Intransa Lands a Third CEO

IP SAN startup appoints 'permanent' CEO (they mean it this time!) and gets $7M more funding

June 11, 2003

4 Min Read
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As Intransa Inc. gears up to start shipping its first product this summer, the IP storage startup has finally settled on who it wants at the helm of the company -- announcing its third CEO in the course of six months -- and has also received an additional $7 million funding (see Intransa Names CEO, Gets $7M Funding).

The San Jose, Calif.-based company said yesterday that it has appointed Avi Katz as its new president and CEO. Most recently, Katz was president and CEO of fabless semiconductor company Equator Technologies Inc. Katz replaces Paul Matteucci, who came onboard in February to replace Alan Kessler as the company's CEO (see Intransa Cranks Up IP SAN). Matteucci, who worked for Adaptec until 1995, is employed by one of Intransa's investors, US Venture Partners, to, when needed, act as interim CEO of some of the companies it funds.

The quick turnover at the top is not a sign of indecision, Katz insists, but rather a part of a very deliberate plan. "This was a very well-planned transition," he says, claiming that Matteucci came on as an interim CEO while Intransa searched for the right person to lead it to the next level. "I have the intention of being a permanent CEO."

While Katz appears to have the experience needed to help take Intransa from an initial development stage to a revenue-generating business, merger and acquisition experience also appear on his resum. Could the startup be gearing up for a takeover? Katz says that’s not on the immediate agenda. "We’re building a company to last and deliver a real legacy to the marketplace," he says, but adds, "We’ll see where it goes."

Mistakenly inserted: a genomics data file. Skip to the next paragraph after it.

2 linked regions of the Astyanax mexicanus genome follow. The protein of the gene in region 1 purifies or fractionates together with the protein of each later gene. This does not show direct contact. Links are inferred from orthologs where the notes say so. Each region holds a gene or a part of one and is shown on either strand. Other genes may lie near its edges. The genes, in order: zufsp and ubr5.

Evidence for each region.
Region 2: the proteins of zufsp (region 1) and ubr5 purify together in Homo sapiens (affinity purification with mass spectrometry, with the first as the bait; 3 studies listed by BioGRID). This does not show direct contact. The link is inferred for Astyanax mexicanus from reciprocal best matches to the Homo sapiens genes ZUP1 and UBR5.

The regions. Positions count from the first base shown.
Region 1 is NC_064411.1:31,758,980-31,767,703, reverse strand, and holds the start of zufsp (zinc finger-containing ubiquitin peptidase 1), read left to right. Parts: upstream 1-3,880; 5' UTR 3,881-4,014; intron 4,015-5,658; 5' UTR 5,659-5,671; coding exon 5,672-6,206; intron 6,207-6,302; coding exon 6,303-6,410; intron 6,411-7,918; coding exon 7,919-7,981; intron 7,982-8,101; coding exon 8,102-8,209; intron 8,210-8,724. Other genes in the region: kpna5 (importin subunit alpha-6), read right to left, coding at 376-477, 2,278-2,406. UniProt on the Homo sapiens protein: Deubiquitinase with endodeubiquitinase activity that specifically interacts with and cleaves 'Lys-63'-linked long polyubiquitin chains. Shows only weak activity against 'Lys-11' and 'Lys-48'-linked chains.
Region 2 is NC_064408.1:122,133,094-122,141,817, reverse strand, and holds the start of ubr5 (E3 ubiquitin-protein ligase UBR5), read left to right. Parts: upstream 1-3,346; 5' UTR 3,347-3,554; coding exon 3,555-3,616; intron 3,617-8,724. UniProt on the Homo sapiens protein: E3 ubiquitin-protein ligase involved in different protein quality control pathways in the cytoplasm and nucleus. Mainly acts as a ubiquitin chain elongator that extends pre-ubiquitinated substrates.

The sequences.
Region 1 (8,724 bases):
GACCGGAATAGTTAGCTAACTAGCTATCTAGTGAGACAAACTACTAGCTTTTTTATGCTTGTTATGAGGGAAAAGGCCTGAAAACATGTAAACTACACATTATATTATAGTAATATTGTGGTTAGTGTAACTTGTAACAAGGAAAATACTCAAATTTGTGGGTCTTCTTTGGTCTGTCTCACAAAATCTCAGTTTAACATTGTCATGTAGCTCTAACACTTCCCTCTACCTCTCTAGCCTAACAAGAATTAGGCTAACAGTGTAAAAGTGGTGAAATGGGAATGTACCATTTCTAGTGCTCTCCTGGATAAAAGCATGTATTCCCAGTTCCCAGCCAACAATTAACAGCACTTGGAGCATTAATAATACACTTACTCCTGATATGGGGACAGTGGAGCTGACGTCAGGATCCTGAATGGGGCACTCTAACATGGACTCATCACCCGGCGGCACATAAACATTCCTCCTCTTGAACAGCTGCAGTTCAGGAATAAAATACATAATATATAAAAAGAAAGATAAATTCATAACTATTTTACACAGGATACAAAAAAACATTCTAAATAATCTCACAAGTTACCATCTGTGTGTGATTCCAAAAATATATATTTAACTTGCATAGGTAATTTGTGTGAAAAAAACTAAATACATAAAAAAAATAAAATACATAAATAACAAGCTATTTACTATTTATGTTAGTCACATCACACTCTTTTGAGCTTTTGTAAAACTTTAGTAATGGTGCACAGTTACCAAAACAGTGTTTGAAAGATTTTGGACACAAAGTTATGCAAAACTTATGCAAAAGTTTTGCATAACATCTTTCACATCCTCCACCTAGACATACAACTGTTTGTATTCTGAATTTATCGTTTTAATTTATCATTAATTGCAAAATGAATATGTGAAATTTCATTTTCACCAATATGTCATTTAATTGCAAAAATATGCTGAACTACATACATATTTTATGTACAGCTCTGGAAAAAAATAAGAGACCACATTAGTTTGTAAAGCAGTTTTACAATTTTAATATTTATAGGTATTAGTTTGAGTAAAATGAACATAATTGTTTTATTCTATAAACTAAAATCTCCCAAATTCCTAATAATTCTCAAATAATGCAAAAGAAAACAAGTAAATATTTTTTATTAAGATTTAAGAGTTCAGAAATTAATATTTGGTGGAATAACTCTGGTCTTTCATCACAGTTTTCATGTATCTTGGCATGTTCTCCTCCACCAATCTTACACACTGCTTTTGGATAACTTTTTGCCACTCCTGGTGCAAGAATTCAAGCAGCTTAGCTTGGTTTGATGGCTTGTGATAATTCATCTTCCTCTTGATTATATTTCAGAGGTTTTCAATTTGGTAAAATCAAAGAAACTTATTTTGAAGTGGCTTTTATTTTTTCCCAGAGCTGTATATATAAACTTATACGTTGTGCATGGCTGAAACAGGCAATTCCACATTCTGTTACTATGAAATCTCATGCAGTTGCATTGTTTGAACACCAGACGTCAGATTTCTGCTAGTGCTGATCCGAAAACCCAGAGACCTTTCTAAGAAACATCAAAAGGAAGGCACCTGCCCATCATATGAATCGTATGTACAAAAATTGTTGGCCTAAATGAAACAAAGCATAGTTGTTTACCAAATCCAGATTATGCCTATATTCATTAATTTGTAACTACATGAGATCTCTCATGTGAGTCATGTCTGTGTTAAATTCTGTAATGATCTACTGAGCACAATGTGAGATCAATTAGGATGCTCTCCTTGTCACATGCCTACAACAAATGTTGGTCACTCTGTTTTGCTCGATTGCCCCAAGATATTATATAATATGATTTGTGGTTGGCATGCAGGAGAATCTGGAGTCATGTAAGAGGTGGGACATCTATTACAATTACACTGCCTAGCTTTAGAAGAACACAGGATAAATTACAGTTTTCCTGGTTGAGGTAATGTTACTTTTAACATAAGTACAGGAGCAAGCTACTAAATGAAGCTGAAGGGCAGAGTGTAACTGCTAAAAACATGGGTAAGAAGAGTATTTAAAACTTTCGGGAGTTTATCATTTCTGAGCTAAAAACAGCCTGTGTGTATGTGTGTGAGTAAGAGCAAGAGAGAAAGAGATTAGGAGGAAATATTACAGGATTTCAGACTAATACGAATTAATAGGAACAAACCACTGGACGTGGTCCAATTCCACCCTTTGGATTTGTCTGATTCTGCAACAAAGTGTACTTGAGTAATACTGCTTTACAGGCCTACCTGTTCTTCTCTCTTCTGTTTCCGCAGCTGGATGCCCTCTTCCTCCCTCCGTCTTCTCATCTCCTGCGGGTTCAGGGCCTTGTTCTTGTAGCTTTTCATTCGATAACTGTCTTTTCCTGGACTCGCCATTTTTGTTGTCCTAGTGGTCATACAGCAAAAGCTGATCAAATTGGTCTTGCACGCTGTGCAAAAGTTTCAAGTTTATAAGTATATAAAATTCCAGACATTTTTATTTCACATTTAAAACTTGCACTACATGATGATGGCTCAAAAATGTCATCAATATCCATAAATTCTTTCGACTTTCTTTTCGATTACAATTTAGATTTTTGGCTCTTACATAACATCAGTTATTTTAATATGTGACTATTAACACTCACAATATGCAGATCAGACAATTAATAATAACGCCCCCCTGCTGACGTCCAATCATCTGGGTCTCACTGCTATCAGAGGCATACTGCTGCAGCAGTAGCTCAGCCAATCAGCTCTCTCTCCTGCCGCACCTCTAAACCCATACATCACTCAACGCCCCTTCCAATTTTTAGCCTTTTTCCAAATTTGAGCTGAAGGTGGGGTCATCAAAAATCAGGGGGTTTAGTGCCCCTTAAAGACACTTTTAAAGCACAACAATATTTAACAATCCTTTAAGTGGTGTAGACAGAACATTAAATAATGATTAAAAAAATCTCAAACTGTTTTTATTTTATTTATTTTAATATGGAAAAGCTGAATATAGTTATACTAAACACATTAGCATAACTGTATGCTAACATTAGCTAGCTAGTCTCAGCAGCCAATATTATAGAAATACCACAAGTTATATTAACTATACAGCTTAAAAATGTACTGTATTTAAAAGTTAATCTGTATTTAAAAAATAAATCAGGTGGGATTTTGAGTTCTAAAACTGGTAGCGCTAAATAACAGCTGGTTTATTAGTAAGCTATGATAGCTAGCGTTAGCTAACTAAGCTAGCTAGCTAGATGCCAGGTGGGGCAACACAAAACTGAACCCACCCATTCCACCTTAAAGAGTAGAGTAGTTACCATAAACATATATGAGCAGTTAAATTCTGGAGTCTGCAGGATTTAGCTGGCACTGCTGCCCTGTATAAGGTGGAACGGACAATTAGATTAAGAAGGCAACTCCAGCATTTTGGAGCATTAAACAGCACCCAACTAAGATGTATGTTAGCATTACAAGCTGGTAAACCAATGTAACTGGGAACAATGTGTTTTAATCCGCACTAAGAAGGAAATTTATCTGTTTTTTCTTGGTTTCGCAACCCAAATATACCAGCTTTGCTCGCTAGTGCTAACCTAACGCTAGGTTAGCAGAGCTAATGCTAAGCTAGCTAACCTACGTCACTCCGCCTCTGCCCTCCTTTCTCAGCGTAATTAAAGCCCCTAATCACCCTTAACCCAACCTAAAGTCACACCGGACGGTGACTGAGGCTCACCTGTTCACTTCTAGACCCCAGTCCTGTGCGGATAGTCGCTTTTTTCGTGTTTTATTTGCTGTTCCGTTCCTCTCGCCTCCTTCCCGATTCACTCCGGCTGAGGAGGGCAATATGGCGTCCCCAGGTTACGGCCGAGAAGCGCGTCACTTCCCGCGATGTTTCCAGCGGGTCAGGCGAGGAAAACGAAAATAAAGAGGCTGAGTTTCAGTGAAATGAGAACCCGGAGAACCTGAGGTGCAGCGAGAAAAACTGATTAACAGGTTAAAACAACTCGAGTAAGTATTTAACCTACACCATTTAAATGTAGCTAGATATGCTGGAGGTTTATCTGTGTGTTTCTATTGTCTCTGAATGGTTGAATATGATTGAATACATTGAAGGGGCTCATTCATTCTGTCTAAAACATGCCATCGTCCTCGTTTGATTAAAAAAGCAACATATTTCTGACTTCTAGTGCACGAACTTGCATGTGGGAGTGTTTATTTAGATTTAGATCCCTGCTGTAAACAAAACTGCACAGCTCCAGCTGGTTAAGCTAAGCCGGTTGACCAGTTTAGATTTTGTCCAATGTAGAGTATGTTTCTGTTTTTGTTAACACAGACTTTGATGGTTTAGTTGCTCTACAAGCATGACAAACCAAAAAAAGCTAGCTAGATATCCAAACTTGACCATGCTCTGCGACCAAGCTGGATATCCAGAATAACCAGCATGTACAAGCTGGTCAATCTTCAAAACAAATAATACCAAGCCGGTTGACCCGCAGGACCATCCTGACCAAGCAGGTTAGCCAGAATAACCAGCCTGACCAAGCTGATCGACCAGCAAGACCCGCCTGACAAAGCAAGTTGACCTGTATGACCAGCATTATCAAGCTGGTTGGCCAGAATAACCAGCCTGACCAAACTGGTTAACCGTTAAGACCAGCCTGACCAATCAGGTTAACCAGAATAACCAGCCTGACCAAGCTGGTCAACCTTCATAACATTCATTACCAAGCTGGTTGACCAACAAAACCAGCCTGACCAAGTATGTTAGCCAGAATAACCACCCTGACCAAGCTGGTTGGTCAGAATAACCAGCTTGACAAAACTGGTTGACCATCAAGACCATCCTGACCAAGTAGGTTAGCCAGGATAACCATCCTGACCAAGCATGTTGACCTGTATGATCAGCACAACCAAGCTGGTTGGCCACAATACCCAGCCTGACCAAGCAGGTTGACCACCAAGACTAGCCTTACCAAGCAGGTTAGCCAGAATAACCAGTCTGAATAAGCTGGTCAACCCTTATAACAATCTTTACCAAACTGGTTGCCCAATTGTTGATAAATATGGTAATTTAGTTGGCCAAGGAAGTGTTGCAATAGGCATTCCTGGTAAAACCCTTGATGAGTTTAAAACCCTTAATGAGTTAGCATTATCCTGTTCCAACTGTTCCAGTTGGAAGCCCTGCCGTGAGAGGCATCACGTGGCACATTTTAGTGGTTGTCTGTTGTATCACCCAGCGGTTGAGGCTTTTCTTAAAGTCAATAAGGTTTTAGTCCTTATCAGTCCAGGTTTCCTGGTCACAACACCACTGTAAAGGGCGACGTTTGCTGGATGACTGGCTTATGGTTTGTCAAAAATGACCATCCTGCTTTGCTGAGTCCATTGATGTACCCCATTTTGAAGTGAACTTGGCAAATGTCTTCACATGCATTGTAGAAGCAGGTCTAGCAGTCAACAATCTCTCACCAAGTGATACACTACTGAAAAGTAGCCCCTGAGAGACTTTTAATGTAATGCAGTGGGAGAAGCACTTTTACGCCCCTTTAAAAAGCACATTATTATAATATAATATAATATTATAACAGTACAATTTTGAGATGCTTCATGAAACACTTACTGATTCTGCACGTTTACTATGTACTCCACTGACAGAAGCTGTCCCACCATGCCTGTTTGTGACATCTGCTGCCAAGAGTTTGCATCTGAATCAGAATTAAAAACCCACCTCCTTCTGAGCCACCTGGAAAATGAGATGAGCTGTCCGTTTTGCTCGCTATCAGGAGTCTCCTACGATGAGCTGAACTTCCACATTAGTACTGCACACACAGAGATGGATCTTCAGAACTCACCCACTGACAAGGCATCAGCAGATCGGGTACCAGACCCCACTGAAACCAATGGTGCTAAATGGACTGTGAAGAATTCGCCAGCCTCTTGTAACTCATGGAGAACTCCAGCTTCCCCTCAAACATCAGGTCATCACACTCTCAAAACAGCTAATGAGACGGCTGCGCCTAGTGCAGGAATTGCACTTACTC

In addition to the management shakeup, the company also has lined its pockets with $7 million in funding, the final part of its Series B, following the $6 million it raised in January. That brings its total funding to date to $40 million. Participating in the latest round were existing investors Advanced Technology Ventures (ATV), Sofinnova Ventures Inc., Sofinnova Partners, and US Venture Partners, along with a large pension plan that the company wouldn't name (see Intransa Quiet on Plansa).Intransa says it expects to use the latest cash injection to increase its sales and marketing programs, build customer services, and develop of a new generation of products.

Katz says the company, with 65 employees, probably won’t need to increase its staff much as it prepares to start shipping its very first product later this month.

"The funding was based on them not only meeting their milestones, but exceeding them," says Geoffrey Baehr, a partner with US Venture Partners.

A new CEO and the latest influx of cash should simplify Intransa’s next big project: getting its iSCSI-based IP5000 storage system out the door. The company started beta testing its IP SAN box in April and says it plans to announce a ship date within the next few weeks. Katz says that a number of the company’s more than 12 beta customers have voiced interest in becoming paying customers.

The IP5000 consists of iSCSI-based back-end disk enclosures connected to its proprietary storage controllers, which provide volume management and other functions. The system, which connects to servers over standard Gigabit Ethernet, will carry a starting list price of $62,500 for 3.2 Tbytes (1.6 Tbytes usable), including hardware and software.That’s cheap, compared with installing a Fibre Channel SAN, but still quite a chunk of change to hand over to a new startup pushing a technology that has yet to go mainstream. While a few startups are shipping or working on similar products, Network Appliance Inc. (Nasdaq: NTAP) seems to be the only major competition for iSCSI-enabled servers at the moment. Other startups in this space include EqualLogic Inc. and LeftHand Networks, but LeftHand's system uses a proprietary protocol instead of iSCSI (see EqualLogic Unfurls iSCSI Flag, LeftHand Snatches $20M, and NetApp's IP SAN Wins a Fan).

For most companies, however, the choice won’t be which iSCSI product to buy, but whether to take the leap of faith into IP in the first place. Intransa’s primary competition will probably come from low-end SAN array vendors like Dell Computer Corp. (Nasdaq: DELL) and Hewlett-Packard Co. (NYSE: HPQ).

— Eugénie Larson, Reporter, Byte and Switch

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